13 April 2012

Witch Doctors / Masters of Management

I recenty finished Adrian Wooldridge's Masters of Management. It was quite good. Nothing really ground-breaking for someone who follows the sorts of blogs/papers/magazines I do, but a very good distillation of the recent history and current state of management thought. Even though none of the themes were terribly new to me, they were excellently organized and elucidated with plenty of novel examples. I especially liked the early chapter which discussed "corporate social responsibility" as just another business fad.*
Although to engage in a bit of armchair editing, I believe no account of CSR is complete without reference to Cypress Semiconductor CEO T.J. Rodgers' wonderfully icono-clastic epistle to Sr. Doris Gormley, OSF.

I would appreciate other survey-type books like this that take on the tedious task of extracting the few good points from the often bloated corpora of contemporary authors. I suppose I could read several hundred pages of Tom Friedman or Tom Peters columns and books, along with assorted critiques of the same, but time is short and the information gain of doing so is low.*
I might need to hand in my Official Academia Membership Card for saying this, but quite frankly most authors are not worth reading in the original. And almost no primary sources are worth consulting unless you have first read exegetic commentary on them. There. I said it.
Far better that someone with more patience for jibber-jabber extract the central theses for me.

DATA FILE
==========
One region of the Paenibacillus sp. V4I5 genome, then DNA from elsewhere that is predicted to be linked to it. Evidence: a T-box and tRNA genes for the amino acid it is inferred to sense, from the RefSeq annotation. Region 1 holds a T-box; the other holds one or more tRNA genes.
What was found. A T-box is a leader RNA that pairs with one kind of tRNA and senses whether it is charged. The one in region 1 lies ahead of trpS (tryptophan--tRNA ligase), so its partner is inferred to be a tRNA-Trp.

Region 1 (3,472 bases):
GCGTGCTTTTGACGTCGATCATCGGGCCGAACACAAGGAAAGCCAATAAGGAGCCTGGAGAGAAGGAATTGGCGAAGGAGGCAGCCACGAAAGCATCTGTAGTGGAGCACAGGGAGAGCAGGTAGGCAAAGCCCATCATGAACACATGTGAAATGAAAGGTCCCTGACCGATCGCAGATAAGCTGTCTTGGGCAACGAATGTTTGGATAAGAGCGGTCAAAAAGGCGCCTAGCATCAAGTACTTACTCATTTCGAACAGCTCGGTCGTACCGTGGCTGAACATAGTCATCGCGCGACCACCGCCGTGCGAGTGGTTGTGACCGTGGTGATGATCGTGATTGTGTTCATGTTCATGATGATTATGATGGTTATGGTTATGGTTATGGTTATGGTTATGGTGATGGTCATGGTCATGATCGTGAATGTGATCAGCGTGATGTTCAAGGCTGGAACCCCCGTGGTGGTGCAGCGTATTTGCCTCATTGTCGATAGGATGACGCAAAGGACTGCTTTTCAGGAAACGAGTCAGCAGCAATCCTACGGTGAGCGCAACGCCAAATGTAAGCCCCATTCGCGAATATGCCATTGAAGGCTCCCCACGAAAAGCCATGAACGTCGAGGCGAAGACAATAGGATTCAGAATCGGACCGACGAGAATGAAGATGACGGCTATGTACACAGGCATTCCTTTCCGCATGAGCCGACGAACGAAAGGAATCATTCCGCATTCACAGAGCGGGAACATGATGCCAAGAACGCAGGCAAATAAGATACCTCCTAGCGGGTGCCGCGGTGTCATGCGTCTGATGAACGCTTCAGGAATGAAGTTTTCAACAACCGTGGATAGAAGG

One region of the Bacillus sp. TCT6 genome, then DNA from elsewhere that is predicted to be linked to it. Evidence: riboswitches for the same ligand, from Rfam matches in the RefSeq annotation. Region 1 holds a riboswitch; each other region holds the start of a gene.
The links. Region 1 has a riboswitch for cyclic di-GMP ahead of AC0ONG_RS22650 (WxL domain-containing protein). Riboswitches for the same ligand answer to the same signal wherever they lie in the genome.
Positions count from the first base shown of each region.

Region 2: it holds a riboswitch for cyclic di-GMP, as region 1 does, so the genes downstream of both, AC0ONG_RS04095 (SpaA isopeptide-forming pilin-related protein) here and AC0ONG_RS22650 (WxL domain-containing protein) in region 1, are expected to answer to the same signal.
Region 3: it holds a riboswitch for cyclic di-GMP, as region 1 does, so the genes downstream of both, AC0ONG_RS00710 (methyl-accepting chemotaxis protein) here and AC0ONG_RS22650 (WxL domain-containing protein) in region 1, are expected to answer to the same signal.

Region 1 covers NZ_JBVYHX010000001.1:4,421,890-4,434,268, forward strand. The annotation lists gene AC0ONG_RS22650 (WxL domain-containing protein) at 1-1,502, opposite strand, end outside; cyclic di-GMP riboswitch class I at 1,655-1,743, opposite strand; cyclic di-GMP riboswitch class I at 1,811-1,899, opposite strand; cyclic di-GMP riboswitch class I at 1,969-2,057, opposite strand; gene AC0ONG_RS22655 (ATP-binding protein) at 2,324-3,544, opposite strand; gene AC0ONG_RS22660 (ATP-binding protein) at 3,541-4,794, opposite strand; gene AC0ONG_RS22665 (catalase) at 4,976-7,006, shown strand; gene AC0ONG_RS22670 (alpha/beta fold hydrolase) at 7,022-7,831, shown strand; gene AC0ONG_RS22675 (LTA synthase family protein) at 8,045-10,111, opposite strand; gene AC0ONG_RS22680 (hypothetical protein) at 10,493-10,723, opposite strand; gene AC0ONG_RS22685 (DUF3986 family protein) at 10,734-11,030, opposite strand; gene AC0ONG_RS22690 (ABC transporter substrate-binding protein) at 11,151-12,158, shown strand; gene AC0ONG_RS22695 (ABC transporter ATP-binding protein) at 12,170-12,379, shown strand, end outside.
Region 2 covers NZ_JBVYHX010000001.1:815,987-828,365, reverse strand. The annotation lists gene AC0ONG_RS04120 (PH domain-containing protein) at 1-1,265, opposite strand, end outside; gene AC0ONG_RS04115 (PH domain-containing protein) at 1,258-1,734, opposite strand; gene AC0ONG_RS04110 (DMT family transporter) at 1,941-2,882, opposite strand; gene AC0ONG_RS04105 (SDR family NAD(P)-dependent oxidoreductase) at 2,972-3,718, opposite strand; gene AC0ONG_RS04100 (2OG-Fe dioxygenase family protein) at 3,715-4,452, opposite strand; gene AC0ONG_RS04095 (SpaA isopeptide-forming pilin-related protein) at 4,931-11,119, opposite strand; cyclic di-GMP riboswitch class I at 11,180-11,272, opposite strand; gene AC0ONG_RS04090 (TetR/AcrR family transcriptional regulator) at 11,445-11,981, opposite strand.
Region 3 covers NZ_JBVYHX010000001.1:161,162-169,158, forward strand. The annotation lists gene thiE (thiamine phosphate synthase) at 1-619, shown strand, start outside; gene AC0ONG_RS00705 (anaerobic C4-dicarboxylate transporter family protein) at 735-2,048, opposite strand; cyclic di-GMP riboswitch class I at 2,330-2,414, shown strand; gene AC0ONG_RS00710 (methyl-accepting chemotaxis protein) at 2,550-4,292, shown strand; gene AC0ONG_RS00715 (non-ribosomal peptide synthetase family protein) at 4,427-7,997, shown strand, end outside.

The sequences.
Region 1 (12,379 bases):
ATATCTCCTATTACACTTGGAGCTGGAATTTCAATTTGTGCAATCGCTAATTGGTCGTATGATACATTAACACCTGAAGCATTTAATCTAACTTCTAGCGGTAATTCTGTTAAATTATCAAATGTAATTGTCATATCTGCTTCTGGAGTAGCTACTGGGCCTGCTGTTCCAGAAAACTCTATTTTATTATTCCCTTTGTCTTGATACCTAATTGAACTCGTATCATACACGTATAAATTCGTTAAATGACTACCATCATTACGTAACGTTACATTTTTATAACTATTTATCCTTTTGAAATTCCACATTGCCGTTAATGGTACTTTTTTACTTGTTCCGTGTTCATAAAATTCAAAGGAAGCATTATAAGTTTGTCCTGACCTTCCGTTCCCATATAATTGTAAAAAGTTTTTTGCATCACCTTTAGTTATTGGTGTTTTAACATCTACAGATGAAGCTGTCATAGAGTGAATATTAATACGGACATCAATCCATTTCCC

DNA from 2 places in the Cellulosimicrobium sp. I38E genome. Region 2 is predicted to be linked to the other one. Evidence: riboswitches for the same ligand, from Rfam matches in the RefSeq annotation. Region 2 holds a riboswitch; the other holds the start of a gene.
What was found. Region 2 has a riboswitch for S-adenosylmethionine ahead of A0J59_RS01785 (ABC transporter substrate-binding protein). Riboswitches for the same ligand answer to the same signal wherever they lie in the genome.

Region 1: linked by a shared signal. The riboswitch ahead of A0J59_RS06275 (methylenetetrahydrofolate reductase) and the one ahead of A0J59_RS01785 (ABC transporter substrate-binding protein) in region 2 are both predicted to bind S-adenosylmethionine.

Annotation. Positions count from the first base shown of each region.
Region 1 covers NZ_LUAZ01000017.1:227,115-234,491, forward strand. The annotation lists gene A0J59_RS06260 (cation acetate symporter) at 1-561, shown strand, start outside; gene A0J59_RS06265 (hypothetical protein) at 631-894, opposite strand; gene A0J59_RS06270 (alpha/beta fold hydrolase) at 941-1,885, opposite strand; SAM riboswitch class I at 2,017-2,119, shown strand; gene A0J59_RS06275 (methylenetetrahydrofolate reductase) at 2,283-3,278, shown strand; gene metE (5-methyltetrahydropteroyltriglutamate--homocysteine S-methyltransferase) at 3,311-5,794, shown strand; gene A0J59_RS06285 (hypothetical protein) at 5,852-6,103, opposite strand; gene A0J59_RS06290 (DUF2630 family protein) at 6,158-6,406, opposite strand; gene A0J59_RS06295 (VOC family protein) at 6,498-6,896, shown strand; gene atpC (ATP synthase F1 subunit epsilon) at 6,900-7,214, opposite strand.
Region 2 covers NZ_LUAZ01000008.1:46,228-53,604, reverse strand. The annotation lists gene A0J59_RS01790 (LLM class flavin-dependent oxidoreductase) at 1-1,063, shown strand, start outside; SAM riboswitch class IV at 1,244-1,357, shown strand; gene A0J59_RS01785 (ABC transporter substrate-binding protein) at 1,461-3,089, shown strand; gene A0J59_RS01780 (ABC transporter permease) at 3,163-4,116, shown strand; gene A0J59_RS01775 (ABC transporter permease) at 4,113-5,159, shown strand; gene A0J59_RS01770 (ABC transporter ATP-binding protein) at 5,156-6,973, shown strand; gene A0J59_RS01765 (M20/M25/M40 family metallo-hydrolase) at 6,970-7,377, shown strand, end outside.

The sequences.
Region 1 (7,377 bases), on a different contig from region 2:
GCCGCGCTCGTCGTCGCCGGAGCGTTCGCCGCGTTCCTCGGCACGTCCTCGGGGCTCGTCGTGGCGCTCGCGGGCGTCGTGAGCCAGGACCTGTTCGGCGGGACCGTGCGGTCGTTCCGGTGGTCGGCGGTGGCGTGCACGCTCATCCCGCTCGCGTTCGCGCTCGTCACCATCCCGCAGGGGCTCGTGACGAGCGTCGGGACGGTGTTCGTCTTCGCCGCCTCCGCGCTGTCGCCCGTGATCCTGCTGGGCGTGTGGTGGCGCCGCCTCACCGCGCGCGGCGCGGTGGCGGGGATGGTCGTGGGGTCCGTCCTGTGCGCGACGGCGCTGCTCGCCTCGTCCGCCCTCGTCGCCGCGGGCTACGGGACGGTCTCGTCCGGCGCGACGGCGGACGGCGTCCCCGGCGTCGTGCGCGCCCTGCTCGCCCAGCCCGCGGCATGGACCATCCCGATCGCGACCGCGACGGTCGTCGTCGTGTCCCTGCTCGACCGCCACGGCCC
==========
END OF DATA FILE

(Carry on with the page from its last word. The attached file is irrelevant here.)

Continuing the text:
Other than that, I don't have much of a review of Masters to offer. I will highlight a brief passage and a few quotations that stood out though.

This sentence must be explained:
"At the same time, the burden on the welfare state is growing, as medical innovations push up healthcare costs and baby boomers start drawing their pension (by 2050, one in three people across the rich world will be drawing a pension)."  — p. 228
In what other context would increasing innovation be seen as a bad, cost-escalating thing? If your theory of Life, The Universe, and Everything The Political Economy of Health Care does not explain the italicized passage, you need to revise and resubmit.

I know I'm hardly the first person to raise this objection, but the fact that a thoughtful fellow like Wooldridge can just drop this stinker into his text without explanation (or even a nod toward the unusual nature of his claim) is a sign that this objection is under-addressed. I don't need him to resolve this problem in this book. It's not the place for that. But I feel like he's pulling a fast one (and reinforcing this misconception) by pretending it's only natural for increasing innovation to lead to increasing costs.

No institution can possibly survive if it needs geniuses or supermen to manage it. It must be organized in such a way as to be able to get along under the leadership of perfectly normal human beings.
— Peter Drucker
See also: Federalist #51.

I only invest in companies that any fool can run, because some day a fool will run it.
— Warren Buffet
This rather argues against investing in Berkshire Hathaway, doesn't it?

Those only are happy who have their minds fixed on some object other than their own happiness ... aiming this at something else they find happiness by the way.
— J.S. Mill
I don't tend to put much stock in Mill, but this seems like solid advice.

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